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Natalie Dessay Giuseppe Filianoti Lucia Di Lammermoor Composer

She shows up, not in the best shape -- vocally quite sound but unprepared in the new  cadenze that had been prepared for her by the leading musicologist in the field, because she couldn't be bothered, frankly. Her visual publicity material had to be carefully -- and discreetly -- retouched by the Met's hype-obsessed publicity department, given the unflattering appearance of the new mother -- who's very much human, thank goodness -- in many of her unretouched stills.

He shows up, a year after his comeback now, after a carefully orchestrated PR offensive meant to reassure everybody in the business that his shares are still a good investment, that Villazon Inc is ready to roll, again.

(On a sidenote: nevermind all the talk about stuff having been transposed down -- it happens with Lucia, and it's immaterial in this case. By the way, Donizetti wrote the mad scene in F major, for example, it was then sung down a full tone, and the first Ricordi edition has it in E major. The traditional crazy coloratura one is accustomed to, in recordings, would have sounded weird to the composer himself. Lucia is not a coloratura role anyway, but we're digressing now).

Then we saw (and heard) what happened on stage.

A performance (by him) that would have been literally booed off the stage of less forgiving houses; everybody and their sister was recording that night, and the cleaner the recording, the worse he sounds (it's often the opposite). Then it's off to two replacements, one of whom has had problems (of a lesser gravity) of his own but can pull the role off thanks to talent, understanding of the linea di canto, better health and sheer good old fashioned Southern Italian force of will.

She's not dazzling, she's OK. You can't photoshop her in a HD livecast but you can dress and light her more carefully than they did back in Russia last month, so she escapes from the ruins almost unscathed -- at least in a place like the Met, where you basically get an ovation for showing up.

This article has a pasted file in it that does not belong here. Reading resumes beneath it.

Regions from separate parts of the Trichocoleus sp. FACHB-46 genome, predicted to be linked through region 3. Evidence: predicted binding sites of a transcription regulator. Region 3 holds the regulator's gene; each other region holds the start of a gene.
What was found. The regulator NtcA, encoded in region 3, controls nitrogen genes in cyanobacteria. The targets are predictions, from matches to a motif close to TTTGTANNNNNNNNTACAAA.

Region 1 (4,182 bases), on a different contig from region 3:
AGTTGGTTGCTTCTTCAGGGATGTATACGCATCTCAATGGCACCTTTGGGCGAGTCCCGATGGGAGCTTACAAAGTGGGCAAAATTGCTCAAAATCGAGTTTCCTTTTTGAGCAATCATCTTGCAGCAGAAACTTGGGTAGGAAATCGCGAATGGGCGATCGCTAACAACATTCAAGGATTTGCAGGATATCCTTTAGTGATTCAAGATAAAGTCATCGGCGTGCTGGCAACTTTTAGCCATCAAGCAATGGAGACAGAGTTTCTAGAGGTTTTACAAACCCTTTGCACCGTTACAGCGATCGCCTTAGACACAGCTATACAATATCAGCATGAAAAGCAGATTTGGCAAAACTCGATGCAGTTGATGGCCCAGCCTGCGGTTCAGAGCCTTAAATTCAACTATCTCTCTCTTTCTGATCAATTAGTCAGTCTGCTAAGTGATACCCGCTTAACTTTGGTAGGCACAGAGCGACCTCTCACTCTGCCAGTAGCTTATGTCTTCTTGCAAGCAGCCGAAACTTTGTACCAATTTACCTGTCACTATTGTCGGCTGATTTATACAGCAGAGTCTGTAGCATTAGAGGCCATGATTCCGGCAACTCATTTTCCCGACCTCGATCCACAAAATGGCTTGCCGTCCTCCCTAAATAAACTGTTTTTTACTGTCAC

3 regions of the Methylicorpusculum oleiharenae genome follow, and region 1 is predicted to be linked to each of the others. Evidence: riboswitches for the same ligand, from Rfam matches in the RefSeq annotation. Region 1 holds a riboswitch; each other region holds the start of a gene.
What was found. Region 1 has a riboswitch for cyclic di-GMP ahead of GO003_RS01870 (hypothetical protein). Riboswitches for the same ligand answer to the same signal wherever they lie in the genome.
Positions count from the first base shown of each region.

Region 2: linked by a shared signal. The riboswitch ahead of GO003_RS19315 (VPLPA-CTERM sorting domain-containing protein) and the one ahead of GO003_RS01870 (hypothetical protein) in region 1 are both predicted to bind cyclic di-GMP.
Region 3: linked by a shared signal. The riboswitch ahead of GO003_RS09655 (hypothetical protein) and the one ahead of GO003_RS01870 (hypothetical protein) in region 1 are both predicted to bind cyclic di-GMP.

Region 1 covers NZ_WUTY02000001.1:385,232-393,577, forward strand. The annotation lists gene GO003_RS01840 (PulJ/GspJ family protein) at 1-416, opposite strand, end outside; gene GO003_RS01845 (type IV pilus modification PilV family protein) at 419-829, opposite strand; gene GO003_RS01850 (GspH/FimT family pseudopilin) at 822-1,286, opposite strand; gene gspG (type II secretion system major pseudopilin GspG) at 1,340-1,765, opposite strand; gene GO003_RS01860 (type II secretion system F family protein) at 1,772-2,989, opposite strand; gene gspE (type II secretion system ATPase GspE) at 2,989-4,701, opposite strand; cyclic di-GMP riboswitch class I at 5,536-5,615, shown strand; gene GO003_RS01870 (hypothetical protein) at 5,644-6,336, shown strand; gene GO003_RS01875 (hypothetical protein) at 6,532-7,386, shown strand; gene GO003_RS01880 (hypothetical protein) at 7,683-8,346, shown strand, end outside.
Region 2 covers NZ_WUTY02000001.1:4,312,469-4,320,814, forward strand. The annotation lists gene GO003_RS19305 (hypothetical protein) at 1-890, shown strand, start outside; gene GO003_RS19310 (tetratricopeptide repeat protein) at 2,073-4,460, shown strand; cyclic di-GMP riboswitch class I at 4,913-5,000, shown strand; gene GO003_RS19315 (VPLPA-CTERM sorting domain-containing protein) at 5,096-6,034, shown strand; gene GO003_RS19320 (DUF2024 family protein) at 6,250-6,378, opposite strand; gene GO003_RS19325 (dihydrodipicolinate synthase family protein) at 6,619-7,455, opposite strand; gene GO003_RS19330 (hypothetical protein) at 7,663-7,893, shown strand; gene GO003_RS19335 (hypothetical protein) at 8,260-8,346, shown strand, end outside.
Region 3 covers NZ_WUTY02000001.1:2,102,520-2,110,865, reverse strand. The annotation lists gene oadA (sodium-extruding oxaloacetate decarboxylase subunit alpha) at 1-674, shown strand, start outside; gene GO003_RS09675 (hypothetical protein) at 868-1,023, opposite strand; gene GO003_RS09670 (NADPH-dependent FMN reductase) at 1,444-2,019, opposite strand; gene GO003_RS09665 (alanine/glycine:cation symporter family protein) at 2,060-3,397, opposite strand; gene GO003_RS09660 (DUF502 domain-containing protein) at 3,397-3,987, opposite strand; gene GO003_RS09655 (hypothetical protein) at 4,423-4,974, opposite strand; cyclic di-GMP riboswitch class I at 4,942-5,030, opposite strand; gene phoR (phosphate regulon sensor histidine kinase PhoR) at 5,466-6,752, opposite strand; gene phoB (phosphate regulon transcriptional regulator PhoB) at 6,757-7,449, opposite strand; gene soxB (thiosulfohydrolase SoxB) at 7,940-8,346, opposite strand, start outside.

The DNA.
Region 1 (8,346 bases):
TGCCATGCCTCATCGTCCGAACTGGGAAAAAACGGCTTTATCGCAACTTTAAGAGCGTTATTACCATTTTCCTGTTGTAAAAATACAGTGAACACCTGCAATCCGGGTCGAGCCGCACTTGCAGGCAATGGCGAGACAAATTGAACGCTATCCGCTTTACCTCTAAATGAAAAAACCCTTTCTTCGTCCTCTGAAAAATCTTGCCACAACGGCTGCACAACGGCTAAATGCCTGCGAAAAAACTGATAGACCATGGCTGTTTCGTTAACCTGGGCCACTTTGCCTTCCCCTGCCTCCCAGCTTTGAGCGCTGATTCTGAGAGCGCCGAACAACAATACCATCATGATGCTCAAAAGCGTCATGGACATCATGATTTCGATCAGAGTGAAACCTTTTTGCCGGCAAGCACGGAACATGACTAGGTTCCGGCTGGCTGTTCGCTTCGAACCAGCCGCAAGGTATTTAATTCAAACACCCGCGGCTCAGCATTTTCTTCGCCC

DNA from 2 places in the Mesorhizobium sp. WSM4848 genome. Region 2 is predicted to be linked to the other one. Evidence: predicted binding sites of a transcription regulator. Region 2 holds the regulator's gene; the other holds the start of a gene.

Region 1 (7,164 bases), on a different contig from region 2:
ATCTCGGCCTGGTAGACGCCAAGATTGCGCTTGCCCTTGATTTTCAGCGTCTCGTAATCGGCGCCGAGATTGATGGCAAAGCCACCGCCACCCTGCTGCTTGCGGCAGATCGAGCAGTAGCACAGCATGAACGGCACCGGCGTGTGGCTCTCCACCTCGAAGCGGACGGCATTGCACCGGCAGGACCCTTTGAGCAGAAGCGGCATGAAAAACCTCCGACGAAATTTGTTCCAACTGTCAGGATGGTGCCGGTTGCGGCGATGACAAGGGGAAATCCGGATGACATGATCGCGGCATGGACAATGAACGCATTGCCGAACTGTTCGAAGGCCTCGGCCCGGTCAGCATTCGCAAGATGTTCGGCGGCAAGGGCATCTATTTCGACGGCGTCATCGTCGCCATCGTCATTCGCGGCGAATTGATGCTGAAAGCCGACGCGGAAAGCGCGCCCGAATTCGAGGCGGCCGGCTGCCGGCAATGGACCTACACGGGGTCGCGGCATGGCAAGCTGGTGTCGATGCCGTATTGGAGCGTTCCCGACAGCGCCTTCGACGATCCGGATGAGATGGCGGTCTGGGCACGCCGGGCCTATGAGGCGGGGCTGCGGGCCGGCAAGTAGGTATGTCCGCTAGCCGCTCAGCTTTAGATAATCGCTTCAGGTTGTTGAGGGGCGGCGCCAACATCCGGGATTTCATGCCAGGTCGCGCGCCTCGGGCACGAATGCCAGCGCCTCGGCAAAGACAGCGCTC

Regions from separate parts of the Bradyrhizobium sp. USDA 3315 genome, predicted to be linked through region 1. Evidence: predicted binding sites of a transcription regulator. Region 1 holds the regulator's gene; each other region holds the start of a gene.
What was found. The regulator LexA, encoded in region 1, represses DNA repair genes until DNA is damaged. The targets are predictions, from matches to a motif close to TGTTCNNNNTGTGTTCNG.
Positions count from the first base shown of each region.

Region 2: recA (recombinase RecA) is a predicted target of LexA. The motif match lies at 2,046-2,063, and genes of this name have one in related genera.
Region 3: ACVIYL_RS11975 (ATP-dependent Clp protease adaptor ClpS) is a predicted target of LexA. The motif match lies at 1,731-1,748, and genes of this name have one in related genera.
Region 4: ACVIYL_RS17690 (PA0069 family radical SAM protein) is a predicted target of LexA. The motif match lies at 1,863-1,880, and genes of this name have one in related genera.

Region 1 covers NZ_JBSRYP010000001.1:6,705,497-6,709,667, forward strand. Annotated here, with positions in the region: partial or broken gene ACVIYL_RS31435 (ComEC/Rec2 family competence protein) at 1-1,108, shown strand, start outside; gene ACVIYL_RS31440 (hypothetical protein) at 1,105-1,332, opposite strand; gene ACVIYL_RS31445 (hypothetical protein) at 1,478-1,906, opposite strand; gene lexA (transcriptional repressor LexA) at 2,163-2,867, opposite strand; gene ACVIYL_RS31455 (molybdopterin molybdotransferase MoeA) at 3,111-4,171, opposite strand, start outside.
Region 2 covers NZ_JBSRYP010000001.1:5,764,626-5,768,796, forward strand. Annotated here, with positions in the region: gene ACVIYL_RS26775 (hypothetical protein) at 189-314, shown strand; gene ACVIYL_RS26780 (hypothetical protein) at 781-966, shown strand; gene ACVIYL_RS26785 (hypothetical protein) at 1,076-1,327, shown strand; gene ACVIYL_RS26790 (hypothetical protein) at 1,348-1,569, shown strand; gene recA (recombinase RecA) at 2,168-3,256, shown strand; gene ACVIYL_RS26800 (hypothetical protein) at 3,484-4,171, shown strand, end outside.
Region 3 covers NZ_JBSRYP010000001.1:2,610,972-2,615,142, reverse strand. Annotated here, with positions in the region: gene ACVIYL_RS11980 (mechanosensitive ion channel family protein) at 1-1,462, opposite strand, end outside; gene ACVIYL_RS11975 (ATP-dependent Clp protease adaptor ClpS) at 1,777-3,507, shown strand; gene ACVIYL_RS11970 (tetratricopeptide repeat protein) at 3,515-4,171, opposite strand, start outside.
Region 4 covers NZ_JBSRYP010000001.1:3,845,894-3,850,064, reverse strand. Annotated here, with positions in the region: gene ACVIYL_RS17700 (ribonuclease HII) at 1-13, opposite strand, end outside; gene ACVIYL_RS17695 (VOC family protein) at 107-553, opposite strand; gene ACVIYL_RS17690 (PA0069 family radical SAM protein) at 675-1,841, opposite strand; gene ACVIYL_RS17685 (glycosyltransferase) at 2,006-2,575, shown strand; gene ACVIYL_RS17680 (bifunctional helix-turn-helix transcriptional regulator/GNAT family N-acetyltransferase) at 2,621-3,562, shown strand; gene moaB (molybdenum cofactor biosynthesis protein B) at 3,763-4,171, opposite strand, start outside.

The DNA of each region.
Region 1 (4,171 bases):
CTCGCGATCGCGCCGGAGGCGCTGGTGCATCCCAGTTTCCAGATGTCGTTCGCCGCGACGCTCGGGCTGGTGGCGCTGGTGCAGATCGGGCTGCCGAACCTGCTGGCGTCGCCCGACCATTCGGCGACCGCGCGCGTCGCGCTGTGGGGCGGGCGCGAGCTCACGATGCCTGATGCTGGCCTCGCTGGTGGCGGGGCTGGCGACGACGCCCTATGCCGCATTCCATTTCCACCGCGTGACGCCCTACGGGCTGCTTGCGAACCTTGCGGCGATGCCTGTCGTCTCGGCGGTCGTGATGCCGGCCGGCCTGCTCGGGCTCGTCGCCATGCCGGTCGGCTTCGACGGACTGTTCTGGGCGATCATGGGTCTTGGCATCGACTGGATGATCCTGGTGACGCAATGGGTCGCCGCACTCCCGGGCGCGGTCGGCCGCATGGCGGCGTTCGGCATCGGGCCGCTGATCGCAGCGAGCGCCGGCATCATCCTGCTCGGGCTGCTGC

Oh, and his second replacement -- we'll see how he goes, but he's certainly good, solid, and in health. He's not a major star. At his age, it's unlikely he'll ever become one, frankly. He's solid, though. Solid, unfortunately, is not the same as big star, solid does not give you "buzz", and "solid, healthy" is fine but it is not the right material to build hype with. And if your opera house's entire (expensive) game plan rests on massive foundations of hype, well, it pretty much sucks.

Speculation now runs rampant, leaks -- more or less accurate -- flow like watered-down cortisone from one side, "she's mad", "she feels cheated". "She hates him". Really? Breakups are always bad, after all (he does know that already, poor sweet kid).

And silence from the other side, after all his career is at stake now, not hers -- it's easier to lose the baby fat and stay away from the cocktails than to heal one's damaged vocal folds.

He then cancels more engagements. Their (dubbed) movie hasn't gone down that well either (after all, "buxom" and "consumptive" aren't usually written about the same performer in the same performance by critics; in this case, sadly, it happened).

Question: how do you go from a 2005 Traviata for the ages (despite what is at the very least lackluster conducting) to this? Only 40 months later?

Answer: nobody -- except the fans -- cares.

The people who should care, well, they're scouting opera houses and auditions in Eastern Europe and South America as we write, looking for the next next big thing -- thinner, hotter, healthier. The new new thing that will finally save opera from oblivion, that will magically attract that elusive new audience, as the old one grows increasingly older and crankier and inevitably more nostalgic.

Some of those kids out there have good voices, too, besides looking good. They do come awfully cheap, when you sign them.

What makes Opera Chic sad is that, at least, actual artists like Di Stefano and Ricciarelli enjoyed a good run, prior to their crashing into the brick wall of the end of their career.

It was certainly longer than 40 months.

"It was a dark and stormy night …." Chuckling whenever I hear these lines, I can see Charles Schultz’s beloved Snoopy staring intensely at his typewriter, vigorously typing away what he would consider his magnum opus novel. Not surprisingly, in countless titanic masterworks of literature and music, the foreboding stormy night setting serves as a metaphor and eloquent dropback for a stormy situation within the drama of the story. Such is the case with Gaetano Donzietti’s epic magnum opus, Lucia di Lammermoor. Set in the mysterious and misty moors of post-Reformation Scotland, this tangled tale – loosely based upon a historical fiction novel by Sir Walter Scott of Ivanhoe fame – revolves around a Romeo and Juliet-like situation in which a young man and woman from feuding families fall in love with tragic results. This past Saturday at the Lyric Opera of Chicago, Donzietti’s long-neglected operatic masterpiece now turned repertoire staple was given a fresh facelift which charmed yet never totally wowed me according to my initial expectations.